Chocolate Laura

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I visited Andy Warhol’s exposition. The basic idea was to buy a little book of 30 postcards so that later I can send those postcards to my beloved intimacies all around the world. That book was already out of stock, and I was told that the next stock would arrive in two weeks when I won’t be here in Santiago de Chile any longer. But still, it was a valid experience to walk around the halls looking at his works, so famous for having erased the line between the popular culture and the dignified art. Warhol was the one who declared the art of capitalism.

He is the one who clarified that culture is no longer belonged in cultural aspect, but an excuse for the consumption that patterns in each region. Culture is a mere marketing excuse for the popular public to consume what they think they belong to; mostly in human figures presented in the screen, or alimentation products shaping their surrounding. For example, Sushi (roll, to be exact, which is an invention from Vancouver, Canada) is not Japanese culture, but they made it Japanese so that people would consume what is to be Japanese. Burrito (of wheat, which is an invention from California, US) shares the same story.

“Good business is the best art”; Warhol said. I don’t know whether he is an artist or an marketing promotor, but either case, I succeeded to sell this entity to me, as I bought the ticket to consume this ideology today. Furthermore, I posed myself in front of the Swiss chocolate rabbit, Labelling Laura, to take a photo to send to my Swiss friends. Everyone likes sweet, and all like sensuality. When those two elements are presented in a daily objects one sees everywhere, she identifies and fantasies those sweetness and sensuality posed next to her existence, which in this case, how art works grant to convert one’s monotonous perspective into a dramatic development. Just as a Latin soap opera, which belong to the popular public.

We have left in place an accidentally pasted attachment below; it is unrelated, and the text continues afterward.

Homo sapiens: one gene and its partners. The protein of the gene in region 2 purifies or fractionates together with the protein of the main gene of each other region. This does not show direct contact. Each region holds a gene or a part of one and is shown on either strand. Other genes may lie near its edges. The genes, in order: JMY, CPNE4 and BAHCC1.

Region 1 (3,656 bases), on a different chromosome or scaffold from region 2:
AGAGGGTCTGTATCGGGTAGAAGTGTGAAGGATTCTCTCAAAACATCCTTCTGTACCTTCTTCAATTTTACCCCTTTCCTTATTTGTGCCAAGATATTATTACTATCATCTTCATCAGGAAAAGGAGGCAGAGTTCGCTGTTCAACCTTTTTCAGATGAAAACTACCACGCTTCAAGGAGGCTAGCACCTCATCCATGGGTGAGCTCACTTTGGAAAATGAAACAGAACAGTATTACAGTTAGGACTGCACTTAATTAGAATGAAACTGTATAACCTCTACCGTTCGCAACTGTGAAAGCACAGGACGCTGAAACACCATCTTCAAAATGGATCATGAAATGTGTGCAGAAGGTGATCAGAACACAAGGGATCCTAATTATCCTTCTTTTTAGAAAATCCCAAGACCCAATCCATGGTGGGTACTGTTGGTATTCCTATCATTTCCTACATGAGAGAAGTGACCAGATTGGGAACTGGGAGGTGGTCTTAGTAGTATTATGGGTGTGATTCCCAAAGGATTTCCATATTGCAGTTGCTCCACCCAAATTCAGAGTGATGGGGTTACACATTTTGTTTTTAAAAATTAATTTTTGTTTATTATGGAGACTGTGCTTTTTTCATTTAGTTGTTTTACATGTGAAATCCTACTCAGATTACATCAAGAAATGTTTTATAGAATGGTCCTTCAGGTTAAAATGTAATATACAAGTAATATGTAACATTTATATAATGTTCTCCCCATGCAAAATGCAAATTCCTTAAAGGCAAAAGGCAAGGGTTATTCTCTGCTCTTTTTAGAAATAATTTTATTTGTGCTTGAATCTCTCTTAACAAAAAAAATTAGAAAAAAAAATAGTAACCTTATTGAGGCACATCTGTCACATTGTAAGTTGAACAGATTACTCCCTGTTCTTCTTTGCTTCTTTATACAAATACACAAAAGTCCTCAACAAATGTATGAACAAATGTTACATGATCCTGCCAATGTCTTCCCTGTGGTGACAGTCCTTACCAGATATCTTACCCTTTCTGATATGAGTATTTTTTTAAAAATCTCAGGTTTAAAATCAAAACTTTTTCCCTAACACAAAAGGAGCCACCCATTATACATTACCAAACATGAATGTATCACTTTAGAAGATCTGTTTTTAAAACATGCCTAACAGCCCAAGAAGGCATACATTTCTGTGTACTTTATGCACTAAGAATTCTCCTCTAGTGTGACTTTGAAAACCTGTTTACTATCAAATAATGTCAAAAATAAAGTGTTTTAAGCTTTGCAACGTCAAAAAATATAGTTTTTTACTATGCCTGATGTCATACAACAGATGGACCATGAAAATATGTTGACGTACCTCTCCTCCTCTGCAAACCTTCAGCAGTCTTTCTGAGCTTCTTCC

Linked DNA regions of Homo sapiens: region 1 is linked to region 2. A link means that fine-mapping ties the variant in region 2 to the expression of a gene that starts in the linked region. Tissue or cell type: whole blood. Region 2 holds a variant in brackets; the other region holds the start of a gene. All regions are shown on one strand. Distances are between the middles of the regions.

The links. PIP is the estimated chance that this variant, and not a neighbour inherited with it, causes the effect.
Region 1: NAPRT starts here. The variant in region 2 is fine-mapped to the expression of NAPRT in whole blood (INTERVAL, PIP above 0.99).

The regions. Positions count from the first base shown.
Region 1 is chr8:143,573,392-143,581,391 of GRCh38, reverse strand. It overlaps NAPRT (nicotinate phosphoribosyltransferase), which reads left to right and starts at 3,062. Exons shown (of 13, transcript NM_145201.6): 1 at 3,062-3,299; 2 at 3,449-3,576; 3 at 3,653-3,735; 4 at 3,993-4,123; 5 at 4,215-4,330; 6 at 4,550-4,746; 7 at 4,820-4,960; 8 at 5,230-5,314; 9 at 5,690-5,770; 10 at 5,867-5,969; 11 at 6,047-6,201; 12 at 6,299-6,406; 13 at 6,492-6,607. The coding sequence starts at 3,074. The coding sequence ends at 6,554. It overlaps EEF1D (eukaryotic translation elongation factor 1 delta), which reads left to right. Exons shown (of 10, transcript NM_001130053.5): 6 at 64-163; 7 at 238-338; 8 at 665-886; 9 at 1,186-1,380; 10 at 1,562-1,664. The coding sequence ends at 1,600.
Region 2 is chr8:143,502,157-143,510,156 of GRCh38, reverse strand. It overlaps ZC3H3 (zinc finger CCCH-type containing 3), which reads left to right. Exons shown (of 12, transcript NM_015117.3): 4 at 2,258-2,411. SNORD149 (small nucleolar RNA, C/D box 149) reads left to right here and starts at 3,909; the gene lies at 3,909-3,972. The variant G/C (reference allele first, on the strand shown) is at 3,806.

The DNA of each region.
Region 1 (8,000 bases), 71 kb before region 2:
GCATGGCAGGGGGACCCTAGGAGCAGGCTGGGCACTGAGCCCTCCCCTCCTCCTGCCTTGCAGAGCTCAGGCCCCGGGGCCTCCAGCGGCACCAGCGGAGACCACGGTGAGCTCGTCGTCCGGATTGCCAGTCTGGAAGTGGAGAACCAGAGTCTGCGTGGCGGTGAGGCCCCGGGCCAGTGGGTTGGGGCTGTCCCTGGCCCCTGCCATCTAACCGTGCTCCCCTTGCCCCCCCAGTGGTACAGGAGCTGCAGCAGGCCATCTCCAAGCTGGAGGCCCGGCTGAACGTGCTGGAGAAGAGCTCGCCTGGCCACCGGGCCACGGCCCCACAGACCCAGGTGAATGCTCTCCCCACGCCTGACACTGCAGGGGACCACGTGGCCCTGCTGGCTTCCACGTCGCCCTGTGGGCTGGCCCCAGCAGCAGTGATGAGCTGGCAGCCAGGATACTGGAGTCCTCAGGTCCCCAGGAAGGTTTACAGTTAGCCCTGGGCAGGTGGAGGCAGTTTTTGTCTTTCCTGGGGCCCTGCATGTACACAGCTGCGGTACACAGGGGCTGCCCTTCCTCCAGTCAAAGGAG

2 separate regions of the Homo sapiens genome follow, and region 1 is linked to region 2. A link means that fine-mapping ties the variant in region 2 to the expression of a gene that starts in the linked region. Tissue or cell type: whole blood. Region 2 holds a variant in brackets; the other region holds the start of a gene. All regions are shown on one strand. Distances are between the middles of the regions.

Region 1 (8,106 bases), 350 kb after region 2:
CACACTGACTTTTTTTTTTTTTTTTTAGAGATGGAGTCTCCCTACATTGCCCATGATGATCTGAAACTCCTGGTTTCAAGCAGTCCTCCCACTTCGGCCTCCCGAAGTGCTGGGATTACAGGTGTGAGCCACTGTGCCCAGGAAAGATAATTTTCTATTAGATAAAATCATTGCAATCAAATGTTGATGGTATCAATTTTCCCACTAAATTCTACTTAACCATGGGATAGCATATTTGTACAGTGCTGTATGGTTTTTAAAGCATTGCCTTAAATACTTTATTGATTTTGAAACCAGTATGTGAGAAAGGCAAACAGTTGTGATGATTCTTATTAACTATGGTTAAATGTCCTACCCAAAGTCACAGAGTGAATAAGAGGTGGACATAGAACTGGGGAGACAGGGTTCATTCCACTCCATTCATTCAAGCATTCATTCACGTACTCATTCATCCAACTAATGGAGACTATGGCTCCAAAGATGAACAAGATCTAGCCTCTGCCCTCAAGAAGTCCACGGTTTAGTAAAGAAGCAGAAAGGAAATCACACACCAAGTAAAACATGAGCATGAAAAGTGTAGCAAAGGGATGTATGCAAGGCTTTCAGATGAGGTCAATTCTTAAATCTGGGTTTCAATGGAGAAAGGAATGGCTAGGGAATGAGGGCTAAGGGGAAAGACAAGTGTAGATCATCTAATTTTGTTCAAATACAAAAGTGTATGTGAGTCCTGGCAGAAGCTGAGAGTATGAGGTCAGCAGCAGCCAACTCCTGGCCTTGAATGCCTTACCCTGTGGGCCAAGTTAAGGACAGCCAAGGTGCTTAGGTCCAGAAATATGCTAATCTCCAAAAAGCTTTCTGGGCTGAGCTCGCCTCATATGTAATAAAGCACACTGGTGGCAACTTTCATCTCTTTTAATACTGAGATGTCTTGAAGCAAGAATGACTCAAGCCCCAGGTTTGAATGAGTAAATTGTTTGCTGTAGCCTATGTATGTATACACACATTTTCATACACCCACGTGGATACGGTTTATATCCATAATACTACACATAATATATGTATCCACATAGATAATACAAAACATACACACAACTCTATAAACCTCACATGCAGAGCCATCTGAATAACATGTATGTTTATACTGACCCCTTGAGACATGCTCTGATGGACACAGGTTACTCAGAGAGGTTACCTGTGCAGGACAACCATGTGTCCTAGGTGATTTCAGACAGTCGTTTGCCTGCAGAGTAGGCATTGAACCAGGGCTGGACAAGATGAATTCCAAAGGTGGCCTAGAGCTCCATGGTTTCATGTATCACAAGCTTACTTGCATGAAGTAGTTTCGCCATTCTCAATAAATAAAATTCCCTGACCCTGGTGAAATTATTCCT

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I didn’t identify myself firmly with Warhol’s art, since I believe that I myself am not a consumption maniac (yes, I know it’s quite hypocritical to say for a man whose life has been spent mostly in some farmost capitalistic nations existing). But truly, some of this quotes laid on the walls of exhibition stayed captured in my mind, such as; “In the future everyone will be famous for 15 minutes. The whole world should have a right of 15 minutes glory.” “People should fall in love with their eyes closed. Just close the eyes. Do not see, and it will be magical.” Not mentioning the legitimacy of the origin of his realisation and wisdom, his words somewhat clung to my mind. Aren’t those the words used for modern slavery? It’s quite sad to think that only 15 minutes of our lives are to shine, spending the rest saving salaries and investing in false fantasy on retirement in Caribbean beach house. I’d rather say that one should widely open the eyes to see through, rather than closing those to make things magical. It’s not about closing but covering, and doing so we obligate ourselves to read up until the last page to finally judge the being, as I once argued in another post.

“The idea is not to live forever. It’s to create something that lasts forever”; he mentioned. I agree, but on that idea should be living forever I am careful. Consumption is an idea as well, and as it seems it’d live forever. What Warhol wants in this sense is that the everlasting consumption of popular population sustains the commercialisation of his very work. He was just promoting himself so that people buy his works because it is the consumption. He truly was the great artist. He was the business man, as he defined what the art is to be.

So as an honour for his idea, I posed again to take a selfie photo, to fake the lives. But anyway in this selfie, there won’t be any of his works.

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